Debugging the distcheck target
Here are common issues that can arise when you first run make distcheck
1 A file or directory does not exist
Symptom: You run the build (e.g., make check) and everything's fine, but make distcheck fails because a file or directory was not present.
Try: In the code, look for places where you used the autotools variable @srcddir@ (or @top_srcdir@ or @abs_srcdir@ or @abs_top_srcdir@) to refer a file or directory that is generated. In a regular build (e.g., make check) that will work fine since the src and build directories are one and the same. With make distcheck, not so much since the build (the generated) files are in a different directory from the source. To fix this, use @builddir@ (or the obvious variant).
2 A directory with generated content is not cleaned
Symptom: The make distcheck target complains that a directory contains files after the various clean operations.
Try: Add the latent files to the DISTCLEANFILES variable of the Makefile.am. Use a shell pattern to remove all of the files in a directory when the directory itself should not be removed. For example, DISTCLEANFILES=atconfig cache/*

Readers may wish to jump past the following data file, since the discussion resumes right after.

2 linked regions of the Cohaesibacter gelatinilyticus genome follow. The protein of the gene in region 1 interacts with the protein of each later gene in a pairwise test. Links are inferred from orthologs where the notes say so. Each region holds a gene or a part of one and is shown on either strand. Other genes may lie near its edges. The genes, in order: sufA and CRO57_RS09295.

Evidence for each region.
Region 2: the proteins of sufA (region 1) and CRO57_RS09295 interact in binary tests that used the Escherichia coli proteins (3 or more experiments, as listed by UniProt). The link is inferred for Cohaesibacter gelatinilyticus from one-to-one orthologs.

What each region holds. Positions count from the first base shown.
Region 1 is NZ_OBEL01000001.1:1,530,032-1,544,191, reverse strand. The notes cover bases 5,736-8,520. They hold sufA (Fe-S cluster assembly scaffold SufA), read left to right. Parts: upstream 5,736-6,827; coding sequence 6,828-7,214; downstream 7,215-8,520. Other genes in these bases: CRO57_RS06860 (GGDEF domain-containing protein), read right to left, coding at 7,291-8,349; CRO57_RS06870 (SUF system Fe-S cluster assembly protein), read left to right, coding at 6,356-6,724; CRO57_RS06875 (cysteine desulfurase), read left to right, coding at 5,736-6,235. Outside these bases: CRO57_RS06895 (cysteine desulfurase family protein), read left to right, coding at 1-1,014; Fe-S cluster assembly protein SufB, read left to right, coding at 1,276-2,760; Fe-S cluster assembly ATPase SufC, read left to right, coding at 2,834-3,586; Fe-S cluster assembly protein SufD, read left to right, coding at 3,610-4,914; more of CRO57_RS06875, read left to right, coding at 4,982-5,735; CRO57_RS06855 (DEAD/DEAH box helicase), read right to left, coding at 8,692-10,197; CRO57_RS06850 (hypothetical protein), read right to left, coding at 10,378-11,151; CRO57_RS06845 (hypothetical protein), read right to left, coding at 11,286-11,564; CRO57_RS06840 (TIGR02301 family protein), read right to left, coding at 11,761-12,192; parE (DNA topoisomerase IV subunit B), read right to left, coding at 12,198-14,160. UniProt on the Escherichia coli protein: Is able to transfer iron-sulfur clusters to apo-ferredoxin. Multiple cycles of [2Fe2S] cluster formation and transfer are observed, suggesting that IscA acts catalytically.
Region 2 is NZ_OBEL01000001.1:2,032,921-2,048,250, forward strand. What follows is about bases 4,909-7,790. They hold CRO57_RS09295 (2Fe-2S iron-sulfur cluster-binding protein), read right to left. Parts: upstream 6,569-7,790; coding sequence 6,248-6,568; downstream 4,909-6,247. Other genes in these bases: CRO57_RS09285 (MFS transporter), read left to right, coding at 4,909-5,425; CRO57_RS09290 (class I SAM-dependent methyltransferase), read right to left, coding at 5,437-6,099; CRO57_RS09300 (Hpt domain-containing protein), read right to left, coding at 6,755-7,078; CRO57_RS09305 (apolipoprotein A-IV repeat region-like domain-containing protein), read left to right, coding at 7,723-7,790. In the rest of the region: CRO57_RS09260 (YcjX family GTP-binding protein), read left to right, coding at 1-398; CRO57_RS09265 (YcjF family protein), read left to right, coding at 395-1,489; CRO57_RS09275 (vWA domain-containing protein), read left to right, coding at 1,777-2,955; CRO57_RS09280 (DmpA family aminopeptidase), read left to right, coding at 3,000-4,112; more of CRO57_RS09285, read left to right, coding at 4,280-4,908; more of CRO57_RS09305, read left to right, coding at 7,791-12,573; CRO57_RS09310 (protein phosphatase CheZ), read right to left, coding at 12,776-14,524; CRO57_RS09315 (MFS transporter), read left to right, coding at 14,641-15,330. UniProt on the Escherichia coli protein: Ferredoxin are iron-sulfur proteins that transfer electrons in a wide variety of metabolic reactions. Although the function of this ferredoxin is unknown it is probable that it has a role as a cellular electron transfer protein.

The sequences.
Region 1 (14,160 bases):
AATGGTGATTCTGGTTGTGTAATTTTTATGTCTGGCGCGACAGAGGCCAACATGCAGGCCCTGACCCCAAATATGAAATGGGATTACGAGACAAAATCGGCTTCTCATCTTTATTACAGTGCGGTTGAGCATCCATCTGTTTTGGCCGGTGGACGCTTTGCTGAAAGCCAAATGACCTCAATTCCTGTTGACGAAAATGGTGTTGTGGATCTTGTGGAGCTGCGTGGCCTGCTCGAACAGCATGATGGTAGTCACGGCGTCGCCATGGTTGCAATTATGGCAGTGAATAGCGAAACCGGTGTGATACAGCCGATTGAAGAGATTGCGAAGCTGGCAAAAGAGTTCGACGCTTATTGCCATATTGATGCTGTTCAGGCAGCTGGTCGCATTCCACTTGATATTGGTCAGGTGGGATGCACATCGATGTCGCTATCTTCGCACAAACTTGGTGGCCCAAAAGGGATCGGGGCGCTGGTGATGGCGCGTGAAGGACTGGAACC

3 The build fails because it cannot clean .deps
The exact message usually contains a long list of files in a directory named .deps and ends in could not delete .deps. The problem is that a child Makefile.am uses the AUTOMAKE_OPTIONS subdir-objects and the code references source or object files using ../file.o or ../file.cc. This causes the directory to run rm -rf ../.deps .deps and then run rm -rf .deps in the parent. But since the child already removed the parent's .deps directory, make reports an error since the parent's .deps dir no longer exists. The fix is to remove the subdir-objects option. In general, this option should be used only when building a source file in a child directory and you want the resulting object file to be put in the child dir too, and not the CWD.